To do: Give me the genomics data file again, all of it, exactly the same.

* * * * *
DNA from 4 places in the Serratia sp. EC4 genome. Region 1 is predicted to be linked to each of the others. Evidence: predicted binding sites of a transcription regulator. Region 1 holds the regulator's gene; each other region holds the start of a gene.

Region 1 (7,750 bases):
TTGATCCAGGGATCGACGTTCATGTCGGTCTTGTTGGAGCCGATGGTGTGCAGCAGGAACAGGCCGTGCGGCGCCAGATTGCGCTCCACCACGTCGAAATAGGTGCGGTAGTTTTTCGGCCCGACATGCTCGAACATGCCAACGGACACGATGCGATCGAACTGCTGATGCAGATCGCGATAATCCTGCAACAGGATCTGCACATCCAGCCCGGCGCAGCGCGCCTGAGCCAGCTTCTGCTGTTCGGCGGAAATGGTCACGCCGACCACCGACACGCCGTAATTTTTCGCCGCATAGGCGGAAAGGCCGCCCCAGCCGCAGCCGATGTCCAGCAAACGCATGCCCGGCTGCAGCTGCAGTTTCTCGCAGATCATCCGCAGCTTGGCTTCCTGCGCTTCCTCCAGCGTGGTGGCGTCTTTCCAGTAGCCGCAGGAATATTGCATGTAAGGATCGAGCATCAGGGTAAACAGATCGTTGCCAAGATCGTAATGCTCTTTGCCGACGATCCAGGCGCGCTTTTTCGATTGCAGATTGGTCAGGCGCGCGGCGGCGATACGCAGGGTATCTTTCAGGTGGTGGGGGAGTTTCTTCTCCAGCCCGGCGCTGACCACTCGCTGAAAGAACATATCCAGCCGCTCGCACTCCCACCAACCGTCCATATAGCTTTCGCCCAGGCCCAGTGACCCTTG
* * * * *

DNA from 4 places in the Serratia sp. EC4 genome. Region 1 is predicted to be linked to each of the others. Evidence: predicted binding sites of a transcription regulator. Region 1 holds the regulator's gene; each other region holds the start of a gene.

Region 1 (7,750 bases):
TTGATCCAGGGATCGACGTTCATGTCGGTCTTGTTGGAGCCGATGGTGTGCAGCAGGAACAGGCCGTGCGGCGCCAGATTGCGCTCCACCACGTCGAAATAGGTGCGGTAGTTTTTCGGCCCGACATGCTCGAACATGCCAACGGACACGATGCGATCGAACTGCTGATGCAGATCGCGATAATCCTGCAACAGGATCTGCACATCCAGCCCGGCGCAGCGCGCCTGAGCCAGCTTCTGCTGTTCGGCGGAAATGGTCACGCCGACCACCGACACGCCGTAATTTTTCGCCGCATAGGCGGAAAGGCCGCCCCAGCCGCAGCCGATGTCCAGCAAACGCATGCCCGGCTGCAGCTGCAGTTTCTCGCAGATCATCCGCAGCTTGGCTTCCTGCGCTTCCTCCAGCGTGGTGGCGTCTTTCCAGTAGCCGCAGGAATATTGCATGTAAGGATCGAGCATCAGGGTAAACAGATCGTTGCCAAGATCGTAATGCTCTTTGCCGACGATCCAGGCGCGCTTTTTCGATTGCAGATTGGTCAGGCGCGCGGCGGCGATACGCAGGGTATCTTTCAGGTGGTGGGGGAGTTTCTTCTCCAGCCCGGCGCTGACCACTCGCTGAAAGAACATATCCAGCCGCTCGCACTCCCACCAACCGTCCATATAGCTTTCGCCCAGGCCCAGTGACCCTTG